The Practice Of Management: Management By Objectives (MBO)

844 Words4 Pages
2.4. Management by Objectives (MBO)
Since the early 1950’s, management by objectives has been a management principle or theory that has been practiced within both private and public sector corporations. It was first publicized by the management expert Peter Drucker in 1954. Starbuck (2012) identified management by objectives as Drucker’s primary sources and contribution to his book “The Practice of Management” following the developments of his ideas in his earlier books such as “The Future of Industrial Man” and “Concept of the Corporation” which were published in 1942 and 1946 respectively. Subsequently, management by objectives has gained an increasing publicity and largely influenced many industrial organisations like Fords and General Motors, amongst many others as shown in Peter Starbuck’s case studies (Starbuck, 2012:99) and is currently a taught topic within the academic curriculum in areas such as management and administration.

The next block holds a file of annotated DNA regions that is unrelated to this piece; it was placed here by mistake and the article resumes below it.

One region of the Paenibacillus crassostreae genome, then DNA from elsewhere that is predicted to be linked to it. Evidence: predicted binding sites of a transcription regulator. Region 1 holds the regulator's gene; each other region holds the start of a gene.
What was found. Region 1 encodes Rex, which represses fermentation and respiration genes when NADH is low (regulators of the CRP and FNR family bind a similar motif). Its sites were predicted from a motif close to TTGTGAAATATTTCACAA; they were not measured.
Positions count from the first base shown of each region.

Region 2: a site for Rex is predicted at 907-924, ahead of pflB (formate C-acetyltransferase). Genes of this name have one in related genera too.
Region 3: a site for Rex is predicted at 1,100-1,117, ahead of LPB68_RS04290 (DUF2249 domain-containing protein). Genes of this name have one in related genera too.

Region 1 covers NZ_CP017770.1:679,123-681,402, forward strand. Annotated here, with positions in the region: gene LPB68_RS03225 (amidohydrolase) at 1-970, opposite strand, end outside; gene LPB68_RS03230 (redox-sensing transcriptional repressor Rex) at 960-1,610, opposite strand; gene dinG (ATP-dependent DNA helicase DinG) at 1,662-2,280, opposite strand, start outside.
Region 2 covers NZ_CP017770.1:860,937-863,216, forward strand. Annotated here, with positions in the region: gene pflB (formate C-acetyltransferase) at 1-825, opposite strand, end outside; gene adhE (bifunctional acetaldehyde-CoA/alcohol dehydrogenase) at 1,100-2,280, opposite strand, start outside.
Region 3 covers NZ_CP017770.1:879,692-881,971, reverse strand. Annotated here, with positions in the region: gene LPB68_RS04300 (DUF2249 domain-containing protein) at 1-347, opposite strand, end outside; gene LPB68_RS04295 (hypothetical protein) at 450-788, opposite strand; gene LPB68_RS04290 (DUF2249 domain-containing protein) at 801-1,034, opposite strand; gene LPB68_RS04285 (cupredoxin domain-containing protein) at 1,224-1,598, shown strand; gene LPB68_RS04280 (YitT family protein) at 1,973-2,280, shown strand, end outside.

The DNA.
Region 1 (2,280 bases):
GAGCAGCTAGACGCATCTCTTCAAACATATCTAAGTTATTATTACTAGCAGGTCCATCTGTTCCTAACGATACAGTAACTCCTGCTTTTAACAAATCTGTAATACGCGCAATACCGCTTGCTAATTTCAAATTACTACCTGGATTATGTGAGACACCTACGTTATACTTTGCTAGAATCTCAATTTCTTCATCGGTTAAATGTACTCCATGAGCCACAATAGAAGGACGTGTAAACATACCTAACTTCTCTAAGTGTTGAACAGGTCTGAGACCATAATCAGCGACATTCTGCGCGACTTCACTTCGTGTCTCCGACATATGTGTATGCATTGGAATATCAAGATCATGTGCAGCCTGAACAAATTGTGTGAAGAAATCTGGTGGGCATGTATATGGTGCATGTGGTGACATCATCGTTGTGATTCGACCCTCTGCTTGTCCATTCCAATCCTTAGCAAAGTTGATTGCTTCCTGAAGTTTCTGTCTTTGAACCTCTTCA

Koontz & O’Donnell (1968) define MBO as a management system which permits both the senior manager and his subordinates establish organizational goals, break set goals into short term ones, determine the procedures or methods of achieving set goals. It also defines the responsibilities of the members of the organization and establishes a system of evaluation to ensure that set goals are achieved at minimum cost. They further say that MBO establishes a reward system which serves as the only means of recognizing and rewarding the hard work.

More about The Practice Of Management: Management By Objectives (MBO)

Open Document